How things have changed. When I came to live in Lisson Grove as a young bride, the area was very different. In 1965, the shabbiness of the forties and the fifties was still much in evidence. There were still many houses needing a touch-up paint-wise. Old tanks stood on rickety stands behind dwellings behind that still had protruding stove recesses and many still had the old “thunderbox” in the backyard now used as a tool shed, or a wood store. The closer you went to the railway line, the dirtier the houses became because the coal dust settled an everything. It was undesirable to live on a street next to the railway as coal dirt from the stream trains soon blanketed the house in grime.


We live in a sprawling Queensland house at 36 Lisson Grove – far too big for 2 people. We were 2 doors across from my husbands (Ted) parents in Hunter Street and 2 blocks from my parents in Cromwell Street.

Two things I remember about early married life – Galloping to catch the train to work & Wooloowin train was a quaint little station with a cast iron bench set that resembled tree branches holding them together. We awaited suburban trains with wooden carriages that had bench seats side to side with doors that opened to each pair of benches was to take a large handkerchief to sit on, as there was always a film of coal dust and cinders to contend with. Then away the train would puff. Today, people now actually pay to take a nostalgic ride on one of these steam trains. Then we regarded the filth as a necessary adjunct to training travel. There was no air conditioning and conditions in summer were almost unbearably hot and humid.

The other aspect of this introduction to married bliss was the housework. Every week the white painted kitchen cupboards had to be scrubbed down – because of the fallout from the trains – even though we were a block removed from them. The tilux surrounds to the both had also to be scrubbed and the bath and hand basin cleaned thoroughly. Washing clothes was also a drama. The laundry was like in most houses, inconveniently located under the kitchen downstairs very cold and windy in winter. The “piece de resistance” was the modern gas copper boiler replacing the wood copper boiler. Sheets towels, linen had to be boiled before bluing and rinsing. Shirts and cotton dresses tablecloths, doyleys all were routinely starched with silver star starch before hanging them out on the lines stretched between two posts with a cross beam, so they looked like giant T’s. After pegging, the line was propped up with a wooden clothes prop to catch the breeze. After drying, the wash was sorted folded and prepared for ironing, all the starched items had to be pressed. There was no such thing as steam irons. By contrast, the ironing was damped down and press with a dry iron created the steam.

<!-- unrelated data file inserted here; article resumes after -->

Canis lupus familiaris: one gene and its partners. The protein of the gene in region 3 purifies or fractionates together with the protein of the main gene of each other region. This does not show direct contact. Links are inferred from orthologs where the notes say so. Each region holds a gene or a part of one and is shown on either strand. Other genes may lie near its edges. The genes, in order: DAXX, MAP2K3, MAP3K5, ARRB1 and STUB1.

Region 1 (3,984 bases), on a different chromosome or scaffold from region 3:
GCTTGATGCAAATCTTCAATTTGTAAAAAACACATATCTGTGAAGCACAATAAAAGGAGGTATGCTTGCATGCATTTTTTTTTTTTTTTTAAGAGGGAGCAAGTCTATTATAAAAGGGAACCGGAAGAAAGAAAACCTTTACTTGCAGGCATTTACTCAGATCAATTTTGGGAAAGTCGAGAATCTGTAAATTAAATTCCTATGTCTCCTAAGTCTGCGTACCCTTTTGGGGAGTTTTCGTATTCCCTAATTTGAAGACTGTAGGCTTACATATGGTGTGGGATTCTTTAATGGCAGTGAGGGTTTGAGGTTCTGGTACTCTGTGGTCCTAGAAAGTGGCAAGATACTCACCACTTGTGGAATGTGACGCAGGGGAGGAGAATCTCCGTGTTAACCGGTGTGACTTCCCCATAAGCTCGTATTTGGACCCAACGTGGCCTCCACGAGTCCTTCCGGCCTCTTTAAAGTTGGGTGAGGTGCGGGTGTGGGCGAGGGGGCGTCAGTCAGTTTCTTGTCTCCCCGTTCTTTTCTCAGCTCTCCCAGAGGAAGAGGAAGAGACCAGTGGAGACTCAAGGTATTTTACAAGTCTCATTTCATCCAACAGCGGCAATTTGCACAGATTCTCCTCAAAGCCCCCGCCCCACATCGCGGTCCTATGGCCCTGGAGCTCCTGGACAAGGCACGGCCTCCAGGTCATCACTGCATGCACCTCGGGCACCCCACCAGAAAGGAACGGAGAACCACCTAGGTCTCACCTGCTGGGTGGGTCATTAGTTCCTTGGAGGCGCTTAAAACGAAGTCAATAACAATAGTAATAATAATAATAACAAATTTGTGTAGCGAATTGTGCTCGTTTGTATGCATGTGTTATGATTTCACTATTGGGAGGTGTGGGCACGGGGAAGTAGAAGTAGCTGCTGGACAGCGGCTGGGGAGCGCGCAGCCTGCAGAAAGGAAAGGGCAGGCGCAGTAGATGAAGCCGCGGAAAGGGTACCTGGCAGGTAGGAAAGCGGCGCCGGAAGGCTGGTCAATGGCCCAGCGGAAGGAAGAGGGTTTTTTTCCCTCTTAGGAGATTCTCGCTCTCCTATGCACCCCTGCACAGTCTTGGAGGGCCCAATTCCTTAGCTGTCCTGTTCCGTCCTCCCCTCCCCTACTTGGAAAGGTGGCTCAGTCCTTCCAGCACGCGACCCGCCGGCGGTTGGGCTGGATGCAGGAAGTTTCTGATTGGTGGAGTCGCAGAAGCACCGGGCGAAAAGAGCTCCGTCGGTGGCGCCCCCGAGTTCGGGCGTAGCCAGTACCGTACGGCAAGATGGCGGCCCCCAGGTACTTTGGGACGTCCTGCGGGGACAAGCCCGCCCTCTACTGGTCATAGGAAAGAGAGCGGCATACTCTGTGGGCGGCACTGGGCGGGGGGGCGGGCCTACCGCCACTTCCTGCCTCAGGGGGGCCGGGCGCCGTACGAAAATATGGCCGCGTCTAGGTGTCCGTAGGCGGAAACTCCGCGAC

wooloowinThe main difference between then and now was the closeness and atmosphere of the suburb then compared with what exists today. You knew who everyone was, those who were outsiders. People knew how you fitted in – somewhat like a small country town. Now it is much more impersonal with many transients passing through. Many today like in home units or apartments, stay only a few years and don’t make lasting relationships with others in the area nor have they made a commitment to the area.
I was reminded of this when talking to a scrap metal merchant collecting from the council clean-up the other day. He had long-ago lived-in Balmain Street and asked if I remembered several persons in Wooloowin Avenue. I certainly did and was able to reminisce about the little shop at the bottom Balmain Street run once by Mrs. Murphy – a well know identity of the area as shopkeeper and station mistress. For streets around I still, tend to name the houses according to who occupied them back in the sixties – people who had lived there for decades.
We later moved into 45 Lisson Grove the Lord House and up further on Lisson Grove lived the Mc Ananey ladies – who were really very old when we

Holy Cross

lived there – down from them lived the Wgllie’s who had a big plumbing business in Albion and Wilson’s who had a journey works behind 36 Lisson Grove. A large picture of it is on the Dickson Street side of the railway in the older folks’ minds as it burnt down just before Ted and I married.

From being the youngest couple of the area, we are now about one of the oldest – So when we visit Aabon where we spent the majority of our married lives, we notice changes that have occurred and remember what used to be. It still has a charm of its own, but it is different – more cosmopolitan, tolerant and in many ways more interesting – interesting people, an eclectic mix of building styles and more street trees than ever before and a cleaner more efficient railway.